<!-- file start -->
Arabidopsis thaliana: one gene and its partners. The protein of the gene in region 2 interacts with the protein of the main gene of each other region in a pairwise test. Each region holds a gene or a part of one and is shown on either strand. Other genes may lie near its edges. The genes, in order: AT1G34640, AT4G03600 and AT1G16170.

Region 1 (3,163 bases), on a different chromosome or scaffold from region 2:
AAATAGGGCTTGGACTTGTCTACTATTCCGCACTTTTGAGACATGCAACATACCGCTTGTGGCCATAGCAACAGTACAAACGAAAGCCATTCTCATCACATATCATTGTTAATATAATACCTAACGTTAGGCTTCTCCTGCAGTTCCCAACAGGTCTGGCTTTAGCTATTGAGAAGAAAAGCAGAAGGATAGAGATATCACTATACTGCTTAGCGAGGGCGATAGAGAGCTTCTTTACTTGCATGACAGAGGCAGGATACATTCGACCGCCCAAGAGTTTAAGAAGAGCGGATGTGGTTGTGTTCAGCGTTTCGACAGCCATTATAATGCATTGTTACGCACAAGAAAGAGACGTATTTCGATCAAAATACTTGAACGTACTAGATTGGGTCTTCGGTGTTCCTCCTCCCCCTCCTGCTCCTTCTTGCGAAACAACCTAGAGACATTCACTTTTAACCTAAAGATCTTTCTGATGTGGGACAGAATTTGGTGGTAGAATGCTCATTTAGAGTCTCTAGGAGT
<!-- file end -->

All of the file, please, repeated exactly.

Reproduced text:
Arabidopsis thaliana: one gene and its partners. The protein of the gene in region 2 interacts with the protein of the main gene of each other region in a pairwise test. Each region holds a gene or a part of one and is shown on either strand. Other genes may lie near its edges. The genes, in order: AT1G34640, AT4G03600 and AT1G16170.

Region 1 (3,163 bases), on a different chromosome or scaffold from region 2:
AAATAGGGCTTGGACTTGTCTACTATTCCGCACTTTTGAGACATGCAACATACCGCTTGTGGCCATAGCAACAGTACAAACGAAAGCCATTCTCATCACATATCATTGTTAATATAATACCTAACGTTAGGCTTCTCCTGCAGTTCCCAACAGGTCTGGCTTTAGCTATTGAGAAGAAAAGCAGAAGGATAGAGATATCACTATACTGCTTAGCGAGGGCGATAGAGAGCTTCTTTACTTGCATGACAGAGGCAGGATACATTCGACCGCCCAAGAGTTTAAGAAGAGCGGATGTGGTTGTGTTCAGCGTTTCGACAGCCATTATAATGCATTGTTACGCACAAGAAAGAGACGTATTTCGATCAAAATACTTGAACGTACTAGATTGGGTCTTCGGTGTTCCTCCTCCCCCTCCTGCTCCTTCTTGCGAAACAACCTAGAGACATTCACTTTTAACCTAAAGATCTTTCTGATGTGGGACAGAATTTGGTGGTAGAATGCTCATTTAGAGTCTCTAGGAGT